Tuesday, September 30, 2008
Conflict: Since we've been going every two weeks, coupon clipping and meal planning, my grocery list is brand specific, extensive, and takes time to complete.
Reward: If Luke is a good and patient boy, he gets a donut, which is universally referred to as a "treat" in our household.
Humor: While picking up Aunt Jemima pancake syrup, which I had a coupon for, Luke snatched the oh-so-precious grocery list from my grip and began "reading" the paper in total jibber-jabber.
Wanting him to feel engaged and helpful I asked him, "Luke, what's next on our list?" He responded, "Num, num." Now, the next thing on my list was a block of Crystal Farms mozzarella cheese, but hey, in Luke's world "num num" should have made the light go off.
Taking my chances I asked Luke what else was on the list..."treat," of course ;) .
Friday, September 26, 2008
In my spare time I'm doing what any other sensible new home owner would be doing, spending endless hours on the internet looking up paint colors and toddler bedding. The toddler bedding is easy, because anyone who knows Luke knows what makes him the happiest in the world--dinosaurs. I managed to find a sheet set that wasn't too scary or obnoxious, and thought cool bedding would be good motivation for Luke to sleep in a big boy bed. The paint is more tricky because I'm dealing with a type of home we never thought we'd get, that is, new, modern and bright, as opposed to the older, classic homes with character that we looked at all summer. Now, instead of reds and browns I'm leaning towards light greens and soft yellows. Of course, we can't even get into the house right now, but it's still fun to dream.
Another not-so-great companion of sickness is its ability to throw off our wonderful routine. I haven't cooked all week, the produce is going bad, the pork loin is still in the freezer, and the take-and-bake pizza and lunch at McDonald's are making me feel all my effort to get on track has been wasted. But, a wise mother told me to expect these things to happen, to plan for them, and not to beat yourself up when out of necessity a week of dinners and laundry go down the toilet.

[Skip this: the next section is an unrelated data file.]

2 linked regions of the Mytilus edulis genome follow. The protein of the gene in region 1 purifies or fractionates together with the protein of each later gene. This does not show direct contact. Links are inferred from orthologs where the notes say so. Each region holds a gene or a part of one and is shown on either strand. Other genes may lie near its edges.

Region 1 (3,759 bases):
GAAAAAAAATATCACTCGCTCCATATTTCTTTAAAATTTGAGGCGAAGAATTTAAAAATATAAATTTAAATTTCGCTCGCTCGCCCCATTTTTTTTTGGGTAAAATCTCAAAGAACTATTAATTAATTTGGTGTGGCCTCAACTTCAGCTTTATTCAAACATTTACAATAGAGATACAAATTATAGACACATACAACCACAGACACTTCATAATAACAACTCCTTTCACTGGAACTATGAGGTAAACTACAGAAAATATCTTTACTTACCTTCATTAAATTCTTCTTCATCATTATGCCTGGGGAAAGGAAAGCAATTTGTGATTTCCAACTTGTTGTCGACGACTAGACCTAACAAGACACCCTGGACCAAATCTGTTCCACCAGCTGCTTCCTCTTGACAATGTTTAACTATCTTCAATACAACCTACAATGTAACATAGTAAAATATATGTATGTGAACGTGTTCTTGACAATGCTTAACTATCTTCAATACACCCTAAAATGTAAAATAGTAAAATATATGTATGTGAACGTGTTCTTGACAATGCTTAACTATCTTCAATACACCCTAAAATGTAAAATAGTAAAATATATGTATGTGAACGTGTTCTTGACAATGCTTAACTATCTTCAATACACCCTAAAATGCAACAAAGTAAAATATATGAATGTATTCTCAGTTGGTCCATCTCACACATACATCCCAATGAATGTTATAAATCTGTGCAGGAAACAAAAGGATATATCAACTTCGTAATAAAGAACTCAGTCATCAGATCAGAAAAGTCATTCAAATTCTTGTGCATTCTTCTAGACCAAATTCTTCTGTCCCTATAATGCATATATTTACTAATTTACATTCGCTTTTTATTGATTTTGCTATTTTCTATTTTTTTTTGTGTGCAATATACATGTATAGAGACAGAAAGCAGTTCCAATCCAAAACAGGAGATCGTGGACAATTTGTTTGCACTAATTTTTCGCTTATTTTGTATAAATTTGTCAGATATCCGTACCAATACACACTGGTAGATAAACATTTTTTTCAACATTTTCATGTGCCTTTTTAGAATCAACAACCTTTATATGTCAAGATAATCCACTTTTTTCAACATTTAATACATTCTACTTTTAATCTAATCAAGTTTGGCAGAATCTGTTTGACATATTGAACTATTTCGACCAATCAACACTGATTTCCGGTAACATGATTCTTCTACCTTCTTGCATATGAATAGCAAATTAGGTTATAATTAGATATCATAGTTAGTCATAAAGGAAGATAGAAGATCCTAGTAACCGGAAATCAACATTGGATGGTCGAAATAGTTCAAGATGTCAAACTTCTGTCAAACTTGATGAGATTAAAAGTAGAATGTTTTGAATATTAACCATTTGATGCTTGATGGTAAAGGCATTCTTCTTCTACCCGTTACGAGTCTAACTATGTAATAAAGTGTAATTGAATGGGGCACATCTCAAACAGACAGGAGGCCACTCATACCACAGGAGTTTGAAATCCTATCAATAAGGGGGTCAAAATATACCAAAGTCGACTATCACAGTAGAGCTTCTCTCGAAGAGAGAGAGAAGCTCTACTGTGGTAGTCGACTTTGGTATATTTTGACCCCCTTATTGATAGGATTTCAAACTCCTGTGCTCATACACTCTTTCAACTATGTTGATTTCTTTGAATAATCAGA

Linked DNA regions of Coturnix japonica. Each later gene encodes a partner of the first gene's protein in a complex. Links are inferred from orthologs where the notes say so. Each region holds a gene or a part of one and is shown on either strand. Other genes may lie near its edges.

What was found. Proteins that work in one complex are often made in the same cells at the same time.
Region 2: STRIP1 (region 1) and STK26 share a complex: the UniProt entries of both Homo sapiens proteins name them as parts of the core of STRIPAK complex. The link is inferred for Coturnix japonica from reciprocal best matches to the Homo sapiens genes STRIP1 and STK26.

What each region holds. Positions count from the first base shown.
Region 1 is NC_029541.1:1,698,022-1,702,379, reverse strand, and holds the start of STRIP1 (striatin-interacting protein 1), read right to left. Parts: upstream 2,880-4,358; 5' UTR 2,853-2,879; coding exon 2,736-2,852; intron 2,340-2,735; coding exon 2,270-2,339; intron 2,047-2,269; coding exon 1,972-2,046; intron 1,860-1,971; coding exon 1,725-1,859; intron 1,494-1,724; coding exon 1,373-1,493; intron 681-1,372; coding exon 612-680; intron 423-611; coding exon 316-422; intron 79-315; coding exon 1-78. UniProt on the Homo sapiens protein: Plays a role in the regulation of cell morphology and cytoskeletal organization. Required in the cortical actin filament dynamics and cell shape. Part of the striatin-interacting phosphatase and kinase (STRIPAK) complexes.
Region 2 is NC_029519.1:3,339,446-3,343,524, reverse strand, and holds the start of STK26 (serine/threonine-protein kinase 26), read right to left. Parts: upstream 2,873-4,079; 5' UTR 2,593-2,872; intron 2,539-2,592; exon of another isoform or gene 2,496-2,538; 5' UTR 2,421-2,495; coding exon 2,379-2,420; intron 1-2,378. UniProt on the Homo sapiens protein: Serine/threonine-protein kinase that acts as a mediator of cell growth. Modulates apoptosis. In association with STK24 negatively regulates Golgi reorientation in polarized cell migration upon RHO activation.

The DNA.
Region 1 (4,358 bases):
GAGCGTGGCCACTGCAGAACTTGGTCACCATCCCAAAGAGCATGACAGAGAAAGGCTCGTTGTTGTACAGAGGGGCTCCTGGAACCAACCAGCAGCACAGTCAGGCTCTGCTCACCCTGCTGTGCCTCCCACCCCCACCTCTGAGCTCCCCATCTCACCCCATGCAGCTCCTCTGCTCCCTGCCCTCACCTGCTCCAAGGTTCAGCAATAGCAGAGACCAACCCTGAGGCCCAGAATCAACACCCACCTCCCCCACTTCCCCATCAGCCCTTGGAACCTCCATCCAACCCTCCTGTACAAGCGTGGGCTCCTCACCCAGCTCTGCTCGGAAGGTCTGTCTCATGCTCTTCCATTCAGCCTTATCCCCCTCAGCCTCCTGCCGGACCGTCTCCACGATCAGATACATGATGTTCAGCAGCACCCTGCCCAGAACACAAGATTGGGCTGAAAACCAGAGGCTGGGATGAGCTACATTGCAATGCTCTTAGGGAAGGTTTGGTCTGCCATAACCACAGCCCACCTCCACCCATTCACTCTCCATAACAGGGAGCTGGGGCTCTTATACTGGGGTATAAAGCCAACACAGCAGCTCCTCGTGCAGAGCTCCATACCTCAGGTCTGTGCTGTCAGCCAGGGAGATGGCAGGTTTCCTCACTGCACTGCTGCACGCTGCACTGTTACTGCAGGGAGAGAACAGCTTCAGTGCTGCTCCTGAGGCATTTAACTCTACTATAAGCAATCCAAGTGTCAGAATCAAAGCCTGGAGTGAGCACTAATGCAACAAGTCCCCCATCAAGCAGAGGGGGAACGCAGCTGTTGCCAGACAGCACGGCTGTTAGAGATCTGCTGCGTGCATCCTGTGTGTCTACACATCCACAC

From a Hesitant Homemaker in Minnesota with no voice but a need to communicate somehow.
Wednesday, September 24, 2008
I'm talking about Anchorman, of course. Where was it found? In the bottom of a forgotten-about toy box...of course.
I want to scream it from on top of a mountain, but I don't have a mountain. I have a computer and a blog. Stay classy, cyberspace.
It is a buyer's market, but it's a myth to think that it's an easy market. The best homes are bought fast, and you can't take a day off in your search for those homes, because they're gone in a matter of days, sometimes less. We saw our house on Saturday after it being on the market for a day. By Monday there were six offers on the house. The same situation happened to us last month attempting to buy a similar home. In that case we came in second of six offers. We learned a few things through the experience, and when this opportunity came up we were going to use everything we learned to win the bid. It worked.
The next couple weeks will be filled with phones calls, oven shopping, and packing up the pieces of our lives assorted through in three different home generous enough to store our stuff during this transition. We are excited, scared, and thankful...but mostly excited :) .
My conclusion. Far-fetched, but a great excuse for the language gap and puzzle obsession.
Saturday, September 20, 2008
Friday, September 19, 2008
The second time around wasn't mundane or difficult. Instead, I was inspired, enthusiastic, and a thoroughly changed person. I carried it around with me, finished it and started right back up again, and re-read the same simple passages over and over again while contemplating their rich meaning.